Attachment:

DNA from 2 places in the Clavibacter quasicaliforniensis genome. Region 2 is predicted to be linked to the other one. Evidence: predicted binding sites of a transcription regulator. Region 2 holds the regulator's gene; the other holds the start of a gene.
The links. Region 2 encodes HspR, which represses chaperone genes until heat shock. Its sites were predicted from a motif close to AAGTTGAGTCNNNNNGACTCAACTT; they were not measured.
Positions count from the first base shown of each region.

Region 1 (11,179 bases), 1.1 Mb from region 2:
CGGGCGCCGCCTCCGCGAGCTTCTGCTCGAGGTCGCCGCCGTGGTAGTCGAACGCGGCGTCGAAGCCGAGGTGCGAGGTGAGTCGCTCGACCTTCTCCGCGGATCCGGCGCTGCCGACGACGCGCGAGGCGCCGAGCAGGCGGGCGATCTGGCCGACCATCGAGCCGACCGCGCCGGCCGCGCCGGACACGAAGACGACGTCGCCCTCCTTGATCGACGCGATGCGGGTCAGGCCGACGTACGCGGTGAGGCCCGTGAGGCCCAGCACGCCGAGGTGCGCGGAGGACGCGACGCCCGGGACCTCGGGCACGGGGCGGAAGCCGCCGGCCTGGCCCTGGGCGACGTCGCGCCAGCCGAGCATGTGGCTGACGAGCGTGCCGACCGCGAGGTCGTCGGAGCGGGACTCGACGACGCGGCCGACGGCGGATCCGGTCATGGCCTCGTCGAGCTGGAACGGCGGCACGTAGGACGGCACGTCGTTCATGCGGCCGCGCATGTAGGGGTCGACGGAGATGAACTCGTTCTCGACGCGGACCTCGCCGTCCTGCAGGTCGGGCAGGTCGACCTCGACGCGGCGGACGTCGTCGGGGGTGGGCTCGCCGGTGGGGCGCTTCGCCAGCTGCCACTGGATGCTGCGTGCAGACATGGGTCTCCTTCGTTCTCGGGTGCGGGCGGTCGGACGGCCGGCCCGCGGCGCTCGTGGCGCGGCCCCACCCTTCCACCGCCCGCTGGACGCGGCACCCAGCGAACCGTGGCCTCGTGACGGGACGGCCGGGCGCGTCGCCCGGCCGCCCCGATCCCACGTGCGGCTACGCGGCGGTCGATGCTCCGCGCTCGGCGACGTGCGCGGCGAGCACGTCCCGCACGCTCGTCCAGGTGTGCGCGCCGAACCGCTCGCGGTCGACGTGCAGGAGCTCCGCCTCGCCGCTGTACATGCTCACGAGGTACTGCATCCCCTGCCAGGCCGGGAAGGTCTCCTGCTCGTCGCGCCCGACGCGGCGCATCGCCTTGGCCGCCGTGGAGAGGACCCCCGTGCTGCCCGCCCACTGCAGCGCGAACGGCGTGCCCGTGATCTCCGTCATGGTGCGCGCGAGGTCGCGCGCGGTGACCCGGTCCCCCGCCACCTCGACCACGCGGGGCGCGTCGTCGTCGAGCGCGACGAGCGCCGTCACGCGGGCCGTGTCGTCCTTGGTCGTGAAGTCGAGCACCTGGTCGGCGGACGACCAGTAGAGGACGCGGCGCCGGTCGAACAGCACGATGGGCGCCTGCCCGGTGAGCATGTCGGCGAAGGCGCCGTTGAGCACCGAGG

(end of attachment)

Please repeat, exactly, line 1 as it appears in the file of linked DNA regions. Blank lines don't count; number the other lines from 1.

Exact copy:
DNA from 2 places in the Clavibacter quasicaliforniensis genome. Region 2 is predicted to be linked to the other one. Evidence: predicted binding sites of a transcription regulator. Region 2 holds the regulator's gene; the other holds the start of a gene.